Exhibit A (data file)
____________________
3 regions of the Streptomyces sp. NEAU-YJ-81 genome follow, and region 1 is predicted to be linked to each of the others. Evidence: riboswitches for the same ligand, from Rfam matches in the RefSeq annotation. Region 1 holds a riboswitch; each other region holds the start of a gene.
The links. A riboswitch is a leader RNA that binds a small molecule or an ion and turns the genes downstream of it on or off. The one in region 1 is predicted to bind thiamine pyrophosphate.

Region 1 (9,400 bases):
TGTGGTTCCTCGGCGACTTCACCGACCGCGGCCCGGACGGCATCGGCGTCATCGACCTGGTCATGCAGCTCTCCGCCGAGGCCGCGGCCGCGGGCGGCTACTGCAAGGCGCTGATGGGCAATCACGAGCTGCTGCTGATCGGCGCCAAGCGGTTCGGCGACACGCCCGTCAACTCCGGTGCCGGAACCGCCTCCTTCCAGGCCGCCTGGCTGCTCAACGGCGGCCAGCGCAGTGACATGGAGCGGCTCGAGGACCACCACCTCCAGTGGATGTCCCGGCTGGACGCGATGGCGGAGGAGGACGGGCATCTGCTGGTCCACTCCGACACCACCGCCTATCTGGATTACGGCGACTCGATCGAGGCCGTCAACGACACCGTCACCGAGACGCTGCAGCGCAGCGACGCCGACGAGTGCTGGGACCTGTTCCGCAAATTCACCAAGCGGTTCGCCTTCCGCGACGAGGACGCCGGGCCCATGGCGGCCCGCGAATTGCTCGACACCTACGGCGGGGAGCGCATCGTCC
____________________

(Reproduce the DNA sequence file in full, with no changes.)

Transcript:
3 regions of the Streptomyces sp. NEAU-YJ-81 genome follow, and region 1 is predicted to be linked to each of the others. Evidence: riboswitches for the same ligand, from Rfam matches in the RefSeq annotation. Region 1 holds a riboswitch; each other region holds the start of a gene.
The links. A riboswitch is a leader RNA that binds a small molecule or an ion and turns the genes downstream of it on or off. The one in region 1 is predicted to bind thiamine pyrophosphate.

Region 1 (9,400 bases):
TGTGGTTCCTCGGCGACTTCACCGACCGCGGCCCGGACGGCATCGGCGTCATCGACCTGGTCATGCAGCTCTCCGCCGAGGCCGCGGCCGCGGGCGGCTACTGCAAGGCGCTGATGGGCAATCACGAGCTGCTGCTGATCGGCGCCAAGCGGTTCGGCGACACGCCCGTCAACTCCGGTGCCGGAACCGCCTCCTTCCAGGCCGCCTGGCTGCTCAACGGCGGCCAGCGCAGTGACATGGAGCGGCTCGAGGACCACCACCTCCAGTGGATGTCCCGGCTGGACGCGATGGCGGAGGAGGACGGGCATCTGCTGGTCCACTCCGACACCACCGCCTATCTGGATTACGGCGACTCGATCGAGGCCGTCAACGACACCGTCACCGAGACGCTGCAGCGCAGCGACGCCGACGAGTGCTGGGACCTGTTCCGCAAATTCACCAAGCGGTTCGCCTTCCGCGACGAGGACGCCGGGCCCATGGCGGCCCGCGAATTGCTCGACACCTACGGCGGGGAGCGCATCGTCC